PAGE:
Monday, March 10, 2014
Prisoner 88 - Leah Pileggi
Author: Leah Pileggi
Publisher: Charlesbridge, 2013 (Hardcover)
Length: 142 pages
Genre: Children's Historical Fiction
Started: March 10, 2014
Finished: March 10, 2014
From the inside cover:
Ten-year-old Jake Oliver Evans is the newest - and youngest - inmate at the Idaho Territorial Penitentiary. It's 1885 and he's been sentenced to five years for shooting a man who had threatened his father.
Alone in a dark cell at night and ordered to muck out ho pens by day, Jake makes the most of prison life. A boy among men, he refuses to be bullied by hardened criminals and lifts the spirits of the inmates who befriend him. Mostly, though, he's just happy to be fed.
When the warden forces him to learn to read and write, Jake feels truly punished. Being incarcerated is bad enough without having daily lessons.
Inspired by an actual ten-year-old prisoner in the Idaho Territorial Penitentiary, Prisoner 88 tells the story of a courageous boy who finds companionship and security under the most unusual circumstances.
The synopsis attracted me to this story right away, and even though it's a quick read it's quite satisfying.
The novel opens with Jake arriving at the prison with most of the men in charge shocked at his arrival, thinking the age listed on his paperwork was a mistake. Though he does get some special treatment due to his age (private cell, extra food, reading lessons, working with a kind family), he's treated the same as the other men and subject to some very disturbing sights. While the warden is concerned with getting Jake in touch with a good lawyer to try and get him pardoned, Jake is only concerned with surviving and taking advantage of actually getting decent meals.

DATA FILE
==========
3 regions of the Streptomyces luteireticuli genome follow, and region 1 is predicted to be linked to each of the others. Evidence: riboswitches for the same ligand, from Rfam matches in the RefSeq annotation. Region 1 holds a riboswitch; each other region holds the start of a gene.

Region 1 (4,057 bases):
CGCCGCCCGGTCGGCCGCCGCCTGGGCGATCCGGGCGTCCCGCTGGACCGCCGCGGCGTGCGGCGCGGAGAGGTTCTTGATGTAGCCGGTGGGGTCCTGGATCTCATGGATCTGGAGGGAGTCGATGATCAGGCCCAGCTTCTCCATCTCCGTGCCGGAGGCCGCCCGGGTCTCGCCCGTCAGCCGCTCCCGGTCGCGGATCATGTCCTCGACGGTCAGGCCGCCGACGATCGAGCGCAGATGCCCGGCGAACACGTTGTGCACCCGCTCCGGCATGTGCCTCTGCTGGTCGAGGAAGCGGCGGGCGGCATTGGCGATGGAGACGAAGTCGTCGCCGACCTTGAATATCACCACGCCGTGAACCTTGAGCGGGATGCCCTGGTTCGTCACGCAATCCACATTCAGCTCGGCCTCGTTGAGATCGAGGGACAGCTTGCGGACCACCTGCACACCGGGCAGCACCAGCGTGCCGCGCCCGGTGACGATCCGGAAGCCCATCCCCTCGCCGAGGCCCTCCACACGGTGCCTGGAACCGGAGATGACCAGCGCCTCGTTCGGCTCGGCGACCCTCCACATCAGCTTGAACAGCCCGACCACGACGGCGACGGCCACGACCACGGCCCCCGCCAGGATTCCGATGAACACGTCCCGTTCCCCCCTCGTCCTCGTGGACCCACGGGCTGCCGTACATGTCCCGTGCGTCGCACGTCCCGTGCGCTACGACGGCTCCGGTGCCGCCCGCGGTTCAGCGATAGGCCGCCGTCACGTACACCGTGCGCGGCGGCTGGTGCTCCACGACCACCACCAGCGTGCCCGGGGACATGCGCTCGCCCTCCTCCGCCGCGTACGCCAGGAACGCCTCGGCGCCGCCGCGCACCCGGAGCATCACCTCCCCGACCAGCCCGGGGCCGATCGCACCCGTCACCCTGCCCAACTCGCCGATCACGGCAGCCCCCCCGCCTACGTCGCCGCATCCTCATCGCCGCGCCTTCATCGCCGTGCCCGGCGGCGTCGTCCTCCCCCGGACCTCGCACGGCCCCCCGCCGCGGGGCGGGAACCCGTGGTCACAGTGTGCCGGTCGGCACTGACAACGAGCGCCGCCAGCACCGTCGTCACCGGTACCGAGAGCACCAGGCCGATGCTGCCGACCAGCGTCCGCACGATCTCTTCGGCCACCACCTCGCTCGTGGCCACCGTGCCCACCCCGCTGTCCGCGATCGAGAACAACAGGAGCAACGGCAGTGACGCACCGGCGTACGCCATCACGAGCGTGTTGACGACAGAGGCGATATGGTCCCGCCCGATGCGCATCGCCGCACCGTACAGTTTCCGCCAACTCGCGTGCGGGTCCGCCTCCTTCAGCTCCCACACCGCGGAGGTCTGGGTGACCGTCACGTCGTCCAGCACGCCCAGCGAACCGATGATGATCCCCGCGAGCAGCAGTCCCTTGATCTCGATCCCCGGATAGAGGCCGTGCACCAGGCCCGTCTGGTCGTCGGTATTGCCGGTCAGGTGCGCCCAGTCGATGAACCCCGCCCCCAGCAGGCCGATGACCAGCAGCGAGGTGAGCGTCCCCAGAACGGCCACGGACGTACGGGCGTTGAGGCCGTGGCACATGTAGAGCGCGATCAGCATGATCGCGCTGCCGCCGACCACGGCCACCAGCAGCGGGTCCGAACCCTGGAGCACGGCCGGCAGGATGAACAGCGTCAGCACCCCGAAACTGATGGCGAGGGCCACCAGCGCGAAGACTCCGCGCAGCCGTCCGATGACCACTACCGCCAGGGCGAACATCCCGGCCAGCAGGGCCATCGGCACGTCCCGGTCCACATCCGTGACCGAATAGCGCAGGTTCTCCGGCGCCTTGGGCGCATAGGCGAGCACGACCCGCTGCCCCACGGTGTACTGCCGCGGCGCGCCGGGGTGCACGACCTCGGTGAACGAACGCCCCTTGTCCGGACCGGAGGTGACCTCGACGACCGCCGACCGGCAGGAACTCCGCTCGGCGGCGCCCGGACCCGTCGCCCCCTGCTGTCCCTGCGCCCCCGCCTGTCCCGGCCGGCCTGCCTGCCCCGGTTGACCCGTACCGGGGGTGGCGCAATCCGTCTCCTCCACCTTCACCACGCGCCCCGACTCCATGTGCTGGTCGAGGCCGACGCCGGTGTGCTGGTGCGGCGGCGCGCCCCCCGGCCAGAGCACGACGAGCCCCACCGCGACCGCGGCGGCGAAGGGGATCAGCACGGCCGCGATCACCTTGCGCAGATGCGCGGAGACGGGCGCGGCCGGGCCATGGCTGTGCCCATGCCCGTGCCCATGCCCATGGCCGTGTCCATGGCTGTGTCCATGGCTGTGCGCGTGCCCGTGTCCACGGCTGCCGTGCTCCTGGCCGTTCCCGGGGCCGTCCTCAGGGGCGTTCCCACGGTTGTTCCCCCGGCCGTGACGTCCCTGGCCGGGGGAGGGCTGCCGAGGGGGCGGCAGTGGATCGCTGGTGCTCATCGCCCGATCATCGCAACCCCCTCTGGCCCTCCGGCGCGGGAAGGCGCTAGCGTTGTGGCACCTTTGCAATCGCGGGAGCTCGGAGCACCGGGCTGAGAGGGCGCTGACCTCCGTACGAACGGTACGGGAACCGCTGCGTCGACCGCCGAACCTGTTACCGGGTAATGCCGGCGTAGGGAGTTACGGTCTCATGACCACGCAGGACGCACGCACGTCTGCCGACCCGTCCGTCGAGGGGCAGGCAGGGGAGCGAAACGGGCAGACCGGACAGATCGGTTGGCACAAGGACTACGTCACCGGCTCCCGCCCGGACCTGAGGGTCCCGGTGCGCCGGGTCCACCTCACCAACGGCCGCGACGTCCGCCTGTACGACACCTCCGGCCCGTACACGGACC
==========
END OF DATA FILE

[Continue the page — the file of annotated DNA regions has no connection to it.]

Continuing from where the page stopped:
The novel is written in a 'wild west' type vernacular, which though that would normally irritate me I feel it adds to the authenticity here. There's some good themes here about the effects of poverty and lack of education on a population, and whether people who commit certain crimes actually belong in prison. Jake's character (who also narrates), draws you in and makes you care for the spunky little guy. The author also includes some good notes at the end about the prison and the sparse historical account of the real ten-year-old prisoner she based the book on.
Excellent piece of historical fiction on a rarely explored subject matter that will likely appeal to readers.
Thoughts on the cover:
I like the art style used here, it reminds me of old-school advertisements or something in an art museum.